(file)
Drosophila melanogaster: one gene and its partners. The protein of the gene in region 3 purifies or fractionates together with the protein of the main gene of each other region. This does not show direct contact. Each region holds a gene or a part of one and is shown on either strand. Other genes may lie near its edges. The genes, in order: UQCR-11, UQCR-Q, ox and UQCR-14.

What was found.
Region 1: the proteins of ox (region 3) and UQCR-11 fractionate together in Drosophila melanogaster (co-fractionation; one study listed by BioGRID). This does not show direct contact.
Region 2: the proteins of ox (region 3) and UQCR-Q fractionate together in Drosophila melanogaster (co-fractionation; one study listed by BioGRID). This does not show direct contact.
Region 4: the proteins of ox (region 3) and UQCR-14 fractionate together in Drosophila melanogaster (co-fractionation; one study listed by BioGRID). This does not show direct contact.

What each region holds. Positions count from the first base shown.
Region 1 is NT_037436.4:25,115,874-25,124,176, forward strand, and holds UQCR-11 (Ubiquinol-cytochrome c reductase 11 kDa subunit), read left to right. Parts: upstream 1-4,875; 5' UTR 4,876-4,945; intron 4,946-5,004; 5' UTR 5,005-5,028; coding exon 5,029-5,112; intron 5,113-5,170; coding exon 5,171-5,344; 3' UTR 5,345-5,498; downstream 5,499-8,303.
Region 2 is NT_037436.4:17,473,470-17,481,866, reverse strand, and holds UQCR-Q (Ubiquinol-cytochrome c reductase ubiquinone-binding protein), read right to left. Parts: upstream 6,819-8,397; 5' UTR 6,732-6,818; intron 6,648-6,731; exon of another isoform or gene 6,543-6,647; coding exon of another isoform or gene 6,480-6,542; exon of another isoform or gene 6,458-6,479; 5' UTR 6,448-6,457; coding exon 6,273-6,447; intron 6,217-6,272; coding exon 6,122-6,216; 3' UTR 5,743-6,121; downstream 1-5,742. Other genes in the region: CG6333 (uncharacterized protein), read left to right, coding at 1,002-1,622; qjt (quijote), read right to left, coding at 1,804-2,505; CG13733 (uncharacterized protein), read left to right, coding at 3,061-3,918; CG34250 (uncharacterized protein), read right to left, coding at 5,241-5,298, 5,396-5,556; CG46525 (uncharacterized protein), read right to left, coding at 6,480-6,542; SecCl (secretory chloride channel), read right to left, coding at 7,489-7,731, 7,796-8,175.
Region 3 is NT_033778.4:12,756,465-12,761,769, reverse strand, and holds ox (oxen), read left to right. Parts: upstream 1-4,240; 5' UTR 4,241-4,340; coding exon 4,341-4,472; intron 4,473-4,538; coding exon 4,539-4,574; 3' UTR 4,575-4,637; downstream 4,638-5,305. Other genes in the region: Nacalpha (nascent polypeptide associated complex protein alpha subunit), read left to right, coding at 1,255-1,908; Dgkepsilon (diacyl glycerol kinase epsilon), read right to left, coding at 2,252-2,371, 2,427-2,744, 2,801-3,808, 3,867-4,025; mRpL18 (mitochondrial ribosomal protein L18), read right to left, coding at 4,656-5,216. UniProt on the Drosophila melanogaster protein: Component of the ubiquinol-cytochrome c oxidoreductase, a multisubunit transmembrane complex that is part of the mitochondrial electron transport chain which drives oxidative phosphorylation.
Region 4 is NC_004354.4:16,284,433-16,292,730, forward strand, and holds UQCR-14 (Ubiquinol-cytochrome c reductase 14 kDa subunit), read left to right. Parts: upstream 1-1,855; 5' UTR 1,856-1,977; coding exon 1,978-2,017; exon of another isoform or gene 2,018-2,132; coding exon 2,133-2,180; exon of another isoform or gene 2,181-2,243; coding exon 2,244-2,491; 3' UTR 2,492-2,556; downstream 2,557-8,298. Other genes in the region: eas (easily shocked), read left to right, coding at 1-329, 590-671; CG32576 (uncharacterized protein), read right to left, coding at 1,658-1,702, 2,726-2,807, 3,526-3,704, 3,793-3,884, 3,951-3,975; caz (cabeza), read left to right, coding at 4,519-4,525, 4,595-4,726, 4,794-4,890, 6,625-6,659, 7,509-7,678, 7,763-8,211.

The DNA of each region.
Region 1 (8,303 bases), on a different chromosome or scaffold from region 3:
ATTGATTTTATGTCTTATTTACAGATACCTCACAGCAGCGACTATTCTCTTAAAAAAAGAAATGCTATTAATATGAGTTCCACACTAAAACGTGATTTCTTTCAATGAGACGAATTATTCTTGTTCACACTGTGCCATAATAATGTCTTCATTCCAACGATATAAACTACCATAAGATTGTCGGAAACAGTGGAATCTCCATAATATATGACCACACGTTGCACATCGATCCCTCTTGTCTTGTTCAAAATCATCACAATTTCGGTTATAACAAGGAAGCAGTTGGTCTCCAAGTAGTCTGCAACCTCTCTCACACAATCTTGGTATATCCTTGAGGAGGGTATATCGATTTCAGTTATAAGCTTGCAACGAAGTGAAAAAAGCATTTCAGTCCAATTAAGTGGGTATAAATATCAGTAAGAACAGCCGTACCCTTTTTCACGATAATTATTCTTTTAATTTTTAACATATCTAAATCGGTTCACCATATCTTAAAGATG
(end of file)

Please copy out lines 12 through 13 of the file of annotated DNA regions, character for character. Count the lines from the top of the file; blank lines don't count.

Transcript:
Region 1 (8,303 bases), on a different chromosome or scaffold from region 3:
ATTGATTTTATGTCTTATTTACAGATACCTCACAGCAGCGACTATTCTCTTAAAAAAAGAAATGCTATTAATATGAGTTCCACACTAAAACGTGATTTCTTTCAATGAGACGAATTATTCTTGTTCACACTGTGCCATAATAATGTCTTCATTCCAACGATATAAACTACCATAAGATTGTCGGAAACAGTGGAATCTCCATAATATATGACCACACGTTGCACATCGATCCCTCTTGTCTTGTTCAAAATCATCACAATTTCGGTTATAACAAGGAAGCAGTTGGTCTCCAAGTAGTCTGCAACCTCTCTCACACAATCTTGGTATATCCTTGAGGAGGGTATATCGATTTCAGTTATAAGCTTGCAACGAAGTGAAAAAAGCATTTCAGTCCAATTAAGTGGGTATAAATATCAGTAAGAACAGCCGTACCCTTTTTCACGATAATTATTCTTTTAATTTTTAACATATCTAAATCGGTTCACCATATCTTAAAGATG